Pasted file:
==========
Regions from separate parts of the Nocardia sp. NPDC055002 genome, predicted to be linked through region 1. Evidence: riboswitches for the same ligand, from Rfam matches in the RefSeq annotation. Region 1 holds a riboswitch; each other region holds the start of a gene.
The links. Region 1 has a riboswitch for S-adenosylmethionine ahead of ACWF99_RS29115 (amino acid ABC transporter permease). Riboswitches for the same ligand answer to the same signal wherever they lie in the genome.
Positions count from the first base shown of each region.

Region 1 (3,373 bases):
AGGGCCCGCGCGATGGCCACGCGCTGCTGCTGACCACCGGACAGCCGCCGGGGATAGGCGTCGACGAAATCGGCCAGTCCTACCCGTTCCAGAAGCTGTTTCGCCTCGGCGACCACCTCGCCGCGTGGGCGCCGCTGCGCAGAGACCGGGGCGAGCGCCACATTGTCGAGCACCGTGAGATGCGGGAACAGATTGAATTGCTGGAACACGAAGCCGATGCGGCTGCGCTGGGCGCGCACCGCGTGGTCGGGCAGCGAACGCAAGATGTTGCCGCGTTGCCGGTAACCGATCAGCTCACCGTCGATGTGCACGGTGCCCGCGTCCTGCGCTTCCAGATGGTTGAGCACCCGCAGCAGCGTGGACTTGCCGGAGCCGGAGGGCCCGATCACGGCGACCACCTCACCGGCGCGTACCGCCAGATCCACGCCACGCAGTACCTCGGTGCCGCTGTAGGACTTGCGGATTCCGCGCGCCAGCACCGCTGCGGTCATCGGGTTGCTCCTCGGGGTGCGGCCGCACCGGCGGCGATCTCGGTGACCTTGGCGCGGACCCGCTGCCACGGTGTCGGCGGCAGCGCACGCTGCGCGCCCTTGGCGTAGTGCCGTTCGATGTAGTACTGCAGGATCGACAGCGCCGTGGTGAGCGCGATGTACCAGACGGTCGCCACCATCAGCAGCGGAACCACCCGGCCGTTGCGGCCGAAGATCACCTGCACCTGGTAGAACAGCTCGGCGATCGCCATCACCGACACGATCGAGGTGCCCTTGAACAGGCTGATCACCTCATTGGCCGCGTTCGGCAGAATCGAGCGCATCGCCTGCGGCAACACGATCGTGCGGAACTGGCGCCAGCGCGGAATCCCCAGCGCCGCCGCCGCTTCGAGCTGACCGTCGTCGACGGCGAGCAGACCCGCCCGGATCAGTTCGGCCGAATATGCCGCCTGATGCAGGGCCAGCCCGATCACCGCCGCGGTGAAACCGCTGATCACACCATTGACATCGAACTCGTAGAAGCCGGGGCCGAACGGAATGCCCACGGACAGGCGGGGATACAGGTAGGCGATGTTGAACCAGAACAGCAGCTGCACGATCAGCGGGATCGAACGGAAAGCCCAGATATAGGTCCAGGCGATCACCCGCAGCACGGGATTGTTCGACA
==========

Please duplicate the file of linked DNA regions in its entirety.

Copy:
Regions from separate parts of the Nocardia sp. NPDC055002 genome, predicted to be linked through region 1. Evidence: riboswitches for the same ligand, from Rfam matches in the RefSeq annotation. Region 1 holds a riboswitch; each other region holds the start of a gene.
The links. Region 1 has a riboswitch for S-adenosylmethionine ahead of ACWF99_RS29115 (amino acid ABC transporter permease). Riboswitches for the same ligand answer to the same signal wherever they lie in the genome.
Positions count from the first base shown of each region.

Region 1 (3,373 bases):
AGGGCCCGCGCGATGGCCACGCGCTGCTGCTGACCACCGGACAGCCGCCGGGGATAGGCGTCGACGAAATCGGCCAGTCCTACCCGTTCCAGAAGCTGTTTCGCCTCGGCGACCACCTCGCCGCGTGGGCGCCGCTGCGCAGAGACCGGGGCGAGCGCCACATTGTCGAGCACCGTGAGATGCGGGAACAGATTGAATTGCTGGAACACGAAGCCGATGCGGCTGCGCTGGGCGCGCACCGCGTGGTCGGGCAGCGAACGCAAGATGTTGCCGCGTTGCCGGTAACCGATCAGCTCACCGTCGATGTGCACGGTGCCCGCGTCCTGCGCTTCCAGATGGTTGAGCACCCGCAGCAGCGTGGACTTGCCGGAGCCGGAGGGCCCGATCACGGCGACCACCTCACCGGCGCGTACCGCCAGATCCACGCCACGCAGTACCTCGGTGCCGCTGTAGGACTTGCGGATTCCGCGCGCCAGCACCGCTGCGGTCATCGGGTTGCTCCTCGGGGTGCGGCCGCACCGGCGGCGATCTCGGTGACCTTGGCGCGGACCCGCTGCCACGGTGTCGGCGGCAGCGCACGCTGCGCGCCCTTGGCGTAGTGCCGTTCGATGTAGTACTGCAGGATCGACAGCGCCGTGGTGAGCGCGATGTACCAGACGGTCGCCACCATCAGCAGCGGAACCACCCGGCCGTTGCGGCCGAAGATCACCTGCACCTGGTAGAACAGCTCGGCGATCGCCATCACCGACACGATCGAGGTGCCCTTGAACAGGCTGATCACCTCATTGGCCGCGTTCGGCAGAATCGAGCGCATCGCCTGCGGCAACACGATCGTGCGGAACTGGCGCCAGCGCGGAATCCCCAGCGCCGCCGCCGCTTCGAGCTGACCGTCGTCGACGGCGAGCAGACCCGCCCGGATCAGTTCGGCCGAATATGCCGCCTGATGCAGGGCCAGCCCGATCACCGCCGCGGTGAAACCGCTGATCACACCATTGACATCGAACTCGTAGAAGCCGGGGCCGAACGGAATGCCCACGGACAGGCGGGGATACAGGTAGGCGATGTTGAACCAGAACAGCAGCTGCACGATCAGCGGGATCGAACGGAAAGCCCAGATATAGGTCCAGGCGATCACCCGCAGCACGGGATTGTTCGACA